The bike has three standard riding modes, Street, Off-road, and Rain. And if you are a would-be Lyndon Poskitt, there’s an optional Explorer mode. Each one varies the way the motor responds, changing the throttle response, traction control, and peak power accordingly. In Explorer or ‘Poskitt’ mode, you can vary all these on the fly.
In terms of its dimensions, the Norden weighs in at 204kg unfuelled, so with the tank brimmed with 19 litres of E10 (which should take you around 250 miles), that’s just under 225kg. Ground clearance is a whopping 252mm, so ideal for those log jumps.
Checking I’m in the correct setting using the left-hand switchgear to scroll through the options, we set off onto the road away from our hotel and towards Ribeira Grande, a coastal resort just to the east. Straightaway, the wonderfully torquey surge of that 889cc parallel-twin DOHC motor is evident and just as enjoyable to use as with the KTM 890 Adventure.
Quite how the engineers have managed to pack so much into this compact little unit and still have it produce a spirited 105bhp and 100Nm of torque is hard to know. But as I snick the effortless quick shifter with power-assisted slipper clutch through the six-speed gearbox, I’m not entirely sure I care.
Into the mountains on the Norden 901
After a mile or so, we head away from the main road and up towards the mountains. Immediately, the evidence of tractors, livestock, and assorted debris on the roads reveals the island’s farming-based economy. Continuing further upwards and inland, our ride leader takes a sharp left that leads to a series of tighter roads and then our first trails of the day.
Quickly toggling into Off-Road mode, it’s just a question of standing on the wide, grippy pegs (which have a removable rubber insert) and getting this bad boy moving.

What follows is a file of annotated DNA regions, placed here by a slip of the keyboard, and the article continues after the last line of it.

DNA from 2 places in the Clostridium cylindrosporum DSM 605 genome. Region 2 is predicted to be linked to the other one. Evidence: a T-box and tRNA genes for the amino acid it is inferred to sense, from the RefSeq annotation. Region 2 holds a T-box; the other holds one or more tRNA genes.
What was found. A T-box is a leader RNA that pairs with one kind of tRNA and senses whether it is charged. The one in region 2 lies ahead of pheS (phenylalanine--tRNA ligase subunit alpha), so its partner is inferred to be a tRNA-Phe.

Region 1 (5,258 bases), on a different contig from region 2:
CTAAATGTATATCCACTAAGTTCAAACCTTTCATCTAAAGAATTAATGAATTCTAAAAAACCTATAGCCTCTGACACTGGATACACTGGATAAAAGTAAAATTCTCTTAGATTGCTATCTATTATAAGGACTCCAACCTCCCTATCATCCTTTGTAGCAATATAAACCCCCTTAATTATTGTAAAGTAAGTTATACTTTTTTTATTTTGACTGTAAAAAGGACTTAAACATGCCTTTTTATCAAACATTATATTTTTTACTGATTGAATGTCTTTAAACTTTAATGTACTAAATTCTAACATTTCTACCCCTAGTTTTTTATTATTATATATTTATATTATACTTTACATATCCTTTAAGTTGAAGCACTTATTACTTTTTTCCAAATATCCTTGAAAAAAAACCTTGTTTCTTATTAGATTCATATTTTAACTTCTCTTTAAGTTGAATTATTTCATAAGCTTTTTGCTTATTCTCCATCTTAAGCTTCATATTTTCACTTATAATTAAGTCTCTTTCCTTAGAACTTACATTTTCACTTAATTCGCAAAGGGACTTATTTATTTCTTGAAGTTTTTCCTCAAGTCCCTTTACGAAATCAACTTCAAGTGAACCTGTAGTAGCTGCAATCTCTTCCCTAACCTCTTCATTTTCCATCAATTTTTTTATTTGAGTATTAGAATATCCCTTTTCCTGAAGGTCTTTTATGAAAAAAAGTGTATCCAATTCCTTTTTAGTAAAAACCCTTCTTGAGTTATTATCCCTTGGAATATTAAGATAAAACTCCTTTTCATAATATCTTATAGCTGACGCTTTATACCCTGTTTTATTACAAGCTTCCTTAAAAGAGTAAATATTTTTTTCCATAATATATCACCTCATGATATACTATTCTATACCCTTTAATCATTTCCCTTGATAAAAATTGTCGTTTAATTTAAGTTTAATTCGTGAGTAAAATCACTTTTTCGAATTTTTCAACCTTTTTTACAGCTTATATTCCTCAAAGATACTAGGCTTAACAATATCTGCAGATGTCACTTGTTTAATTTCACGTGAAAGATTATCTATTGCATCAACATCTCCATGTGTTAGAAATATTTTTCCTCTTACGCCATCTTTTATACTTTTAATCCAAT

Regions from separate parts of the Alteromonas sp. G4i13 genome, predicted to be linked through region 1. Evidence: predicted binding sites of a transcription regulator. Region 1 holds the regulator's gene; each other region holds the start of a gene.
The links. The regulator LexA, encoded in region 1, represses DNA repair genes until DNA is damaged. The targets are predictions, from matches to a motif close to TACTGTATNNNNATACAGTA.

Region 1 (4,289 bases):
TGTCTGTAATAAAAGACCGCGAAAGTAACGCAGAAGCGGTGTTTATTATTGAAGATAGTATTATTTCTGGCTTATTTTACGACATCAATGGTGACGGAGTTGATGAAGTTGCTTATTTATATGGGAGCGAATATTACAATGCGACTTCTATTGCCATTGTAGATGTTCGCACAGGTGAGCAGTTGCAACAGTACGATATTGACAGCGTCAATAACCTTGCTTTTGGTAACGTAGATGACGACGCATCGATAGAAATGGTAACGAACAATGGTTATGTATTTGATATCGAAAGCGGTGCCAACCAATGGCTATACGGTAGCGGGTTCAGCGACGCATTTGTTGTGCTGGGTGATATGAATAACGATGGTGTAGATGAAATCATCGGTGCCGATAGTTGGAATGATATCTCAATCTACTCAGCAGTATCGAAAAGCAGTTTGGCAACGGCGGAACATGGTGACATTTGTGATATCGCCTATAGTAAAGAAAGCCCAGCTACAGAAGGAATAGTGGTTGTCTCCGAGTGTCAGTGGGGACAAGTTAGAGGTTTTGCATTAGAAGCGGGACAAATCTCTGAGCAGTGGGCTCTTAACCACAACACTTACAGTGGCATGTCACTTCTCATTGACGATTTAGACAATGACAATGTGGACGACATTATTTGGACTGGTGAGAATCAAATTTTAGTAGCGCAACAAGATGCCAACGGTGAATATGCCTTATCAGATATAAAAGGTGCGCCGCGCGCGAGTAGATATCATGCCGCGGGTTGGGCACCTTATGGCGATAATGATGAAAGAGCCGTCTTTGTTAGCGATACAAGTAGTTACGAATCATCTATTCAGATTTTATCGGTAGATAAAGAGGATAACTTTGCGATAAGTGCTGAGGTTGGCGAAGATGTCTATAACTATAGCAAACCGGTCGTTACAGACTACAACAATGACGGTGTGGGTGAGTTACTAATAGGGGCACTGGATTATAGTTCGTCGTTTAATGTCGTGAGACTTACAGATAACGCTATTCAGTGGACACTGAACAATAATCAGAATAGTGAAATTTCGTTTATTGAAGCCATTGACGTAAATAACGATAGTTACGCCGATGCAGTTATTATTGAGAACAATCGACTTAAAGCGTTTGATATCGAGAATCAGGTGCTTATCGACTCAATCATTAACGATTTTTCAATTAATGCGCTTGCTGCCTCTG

Husqvarna says it placed the rider’s position relatively far forward to improve front wheel feel and grip, and while seated on the blacktop this works well. However, once up on the pegs on the trails, the stock position of the bars feels too low and too far forward for my liking. It’s OK on the climbs, but on descents and cornering, the position makes the steering a tad snatchy and uncertain.
This feeling is exacerbated by the interaction between the wide blocked Pirelli Scorpion Rally STR tyres and the almost marble-sized volcanic gravel of the Azores. Between the front tyre wanting to tuck and the rear fighting for grip, it’s not quite what I was expecting from my first off-road foray on the bike.
Of course, as with all the off-road bikes in the KTM stable, the Norden’s bars can be mounted in six different positions by moving and/or rotating the clamps on the forged aluminium top yoke. If that still doesn’t do the trick, then there are plenty of aftermarket options in terms of risers and different bar bends. I’m a sucker for a set of Renthal Twin walls with a Windham bend.
As for the tyres, the tubeless dual sport Pirelli’s are standard kit on the Norden’s 21” front and 18” rear spoked wheels. However, if I was considering this bike for serious adventure travel, I’d be swapping out the round profiled STRs for some aggressive big block hoops like the Metzeler Karoo 3s pretty damn sharpish.
For the suspension, Husky has plumped for the Apex kit shared with the KTM 890 Adventure rather than the hardcore Xplor units found on the more off-road focused (and more expensive) 890 Adventure R model.
It’s a decision that will divide opinion, but one that makes sense on a bike that will most likely be used for long-distance road tours, with a few trails thrown in for fun. Committed off-road junkies can always upgrade the suspension, as is the case with any adventure bike.
Up front, there’s a pair of 43mm USD forks with separate fork functions. Splitting damping and rebound between the legs offer a generous 220mm of travel. At the rear, the Apex unit offers 215mm of travel with adjustable rebound and spring preload using the handwheel on the right side of the bike.